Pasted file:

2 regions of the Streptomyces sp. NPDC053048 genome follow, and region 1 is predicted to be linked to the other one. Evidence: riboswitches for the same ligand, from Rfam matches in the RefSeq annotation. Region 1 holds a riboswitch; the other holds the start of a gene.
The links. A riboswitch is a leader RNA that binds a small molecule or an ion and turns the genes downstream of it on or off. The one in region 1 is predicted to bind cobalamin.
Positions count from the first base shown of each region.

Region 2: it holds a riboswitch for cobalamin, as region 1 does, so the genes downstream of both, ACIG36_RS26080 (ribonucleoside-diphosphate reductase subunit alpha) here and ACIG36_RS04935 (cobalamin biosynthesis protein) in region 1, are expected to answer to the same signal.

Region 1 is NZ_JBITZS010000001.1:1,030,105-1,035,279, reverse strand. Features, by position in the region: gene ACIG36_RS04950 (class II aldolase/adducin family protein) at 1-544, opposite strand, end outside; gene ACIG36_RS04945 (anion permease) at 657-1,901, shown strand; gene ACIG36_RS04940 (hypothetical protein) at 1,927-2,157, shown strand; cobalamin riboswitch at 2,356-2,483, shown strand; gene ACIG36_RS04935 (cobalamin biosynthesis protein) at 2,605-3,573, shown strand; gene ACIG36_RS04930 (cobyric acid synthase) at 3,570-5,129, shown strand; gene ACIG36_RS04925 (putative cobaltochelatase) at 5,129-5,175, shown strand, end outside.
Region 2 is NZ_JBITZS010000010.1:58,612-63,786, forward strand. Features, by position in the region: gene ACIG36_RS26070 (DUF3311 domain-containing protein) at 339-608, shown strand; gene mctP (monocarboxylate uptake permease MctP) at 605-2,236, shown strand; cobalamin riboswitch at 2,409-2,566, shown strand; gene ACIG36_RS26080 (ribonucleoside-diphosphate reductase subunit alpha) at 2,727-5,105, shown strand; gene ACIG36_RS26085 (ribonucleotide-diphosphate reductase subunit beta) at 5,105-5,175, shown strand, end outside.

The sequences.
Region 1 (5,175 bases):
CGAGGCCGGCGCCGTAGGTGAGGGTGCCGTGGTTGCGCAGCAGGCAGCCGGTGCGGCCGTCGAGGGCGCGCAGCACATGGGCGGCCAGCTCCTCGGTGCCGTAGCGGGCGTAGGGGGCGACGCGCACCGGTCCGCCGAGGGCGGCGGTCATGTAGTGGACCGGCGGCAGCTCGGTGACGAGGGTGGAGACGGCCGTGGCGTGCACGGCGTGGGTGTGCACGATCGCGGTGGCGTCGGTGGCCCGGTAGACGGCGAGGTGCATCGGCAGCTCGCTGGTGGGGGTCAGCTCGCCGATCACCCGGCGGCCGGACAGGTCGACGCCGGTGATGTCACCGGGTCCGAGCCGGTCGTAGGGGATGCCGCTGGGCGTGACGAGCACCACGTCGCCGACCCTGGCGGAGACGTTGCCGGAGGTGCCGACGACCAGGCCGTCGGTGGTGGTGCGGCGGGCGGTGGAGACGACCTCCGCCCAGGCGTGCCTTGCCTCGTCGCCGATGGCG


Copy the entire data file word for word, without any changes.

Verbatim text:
2 regions of the Streptomyces sp. NPDC053048 genome follow, and region 1 is predicted to be linked to the other one. Evidence: riboswitches for the same ligand, from Rfam matches in the RefSeq annotation. Region 1 holds a riboswitch; the other holds the start of a gene.
The links. A riboswitch is a leader RNA that binds a small molecule or an ion and turns the genes downstream of it on or off. The one in region 1 is predicted to bind cobalamin.
Positions count from the first base shown of each region.

Region 2: it holds a riboswitch for cobalamin, as region 1 does, so the genes downstream of both, ACIG36_RS26080 (ribonucleoside-diphosphate reductase subunit alpha) here and ACIG36_RS04935 (cobalamin biosynthesis protein) in region 1, are expected to answer to the same signal.

Region 1 is NZ_JBITZS010000001.1:1,030,105-1,035,279, reverse strand. Features, by position in the region: gene ACIG36_RS04950 (class II aldolase/adducin family protein) at 1-544, opposite strand, end outside; gene ACIG36_RS04945 (anion permease) at 657-1,901, shown strand; gene ACIG36_RS04940 (hypothetical protein) at 1,927-2,157, shown strand; cobalamin riboswitch at 2,356-2,483, shown strand; gene ACIG36_RS04935 (cobalamin biosynthesis protein) at 2,605-3,573, shown strand; gene ACIG36_RS04930 (cobyric acid synthase) at 3,570-5,129, shown strand; gene ACIG36_RS04925 (putative cobaltochelatase) at 5,129-5,175, shown strand, end outside.
Region 2 is NZ_JBITZS010000010.1:58,612-63,786, forward strand. Features, by position in the region: gene ACIG36_RS26070 (DUF3311 domain-containing protein) at 339-608, shown strand; gene mctP (monocarboxylate uptake permease MctP) at 605-2,236, shown strand; cobalamin riboswitch at 2,409-2,566, shown strand; gene ACIG36_RS26080 (ribonucleoside-diphosphate reductase subunit alpha) at 2,727-5,105, shown strand; gene ACIG36_RS26085 (ribonucleotide-diphosphate reductase subunit beta) at 5,105-5,175, shown strand, end outside.

The sequences.
Region 1 (5,175 bases):
CGAGGCCGGCGCCGTAGGTGAGGGTGCCGTGGTTGCGCAGCAGGCAGCCGGTGCGGCCGTCGAGGGCGCGCAGCACATGGGCGGCCAGCTCCTCGGTGCCGTAGCGGGCGTAGGGGGCGACGCGCACCGGTCCGCCGAGGGCGGCGGTCATGTAGTGGACCGGCGGCAGCTCGGTGACGAGGGTGGAGACGGCCGTGGCGTGCACGGCGTGGGTGTGCACGATCGCGGTGGCGTCGGTGGCCCGGTAGACGGCGAGGTGCATCGGCAGCTCGCTGGTGGGGGTCAGCTCGCCGATCACCCGGCGGCCGGACAGGTCGACGCCGGTGATGTCACCGGGTCCGAGCCGGTCGTAGGGGATGCCGCTGGGCGTGACGAGCACCACGTCGCCGACCCTGGCGGAGACGTTGCCGGAGGTGCCGACGACCAGGCCGTCGGTGGTGGTGCGGCGGGCGGTGGAGACGACCTCCGCCCAGGCGTGCCTTGCCTCGTCGCCGATGGCG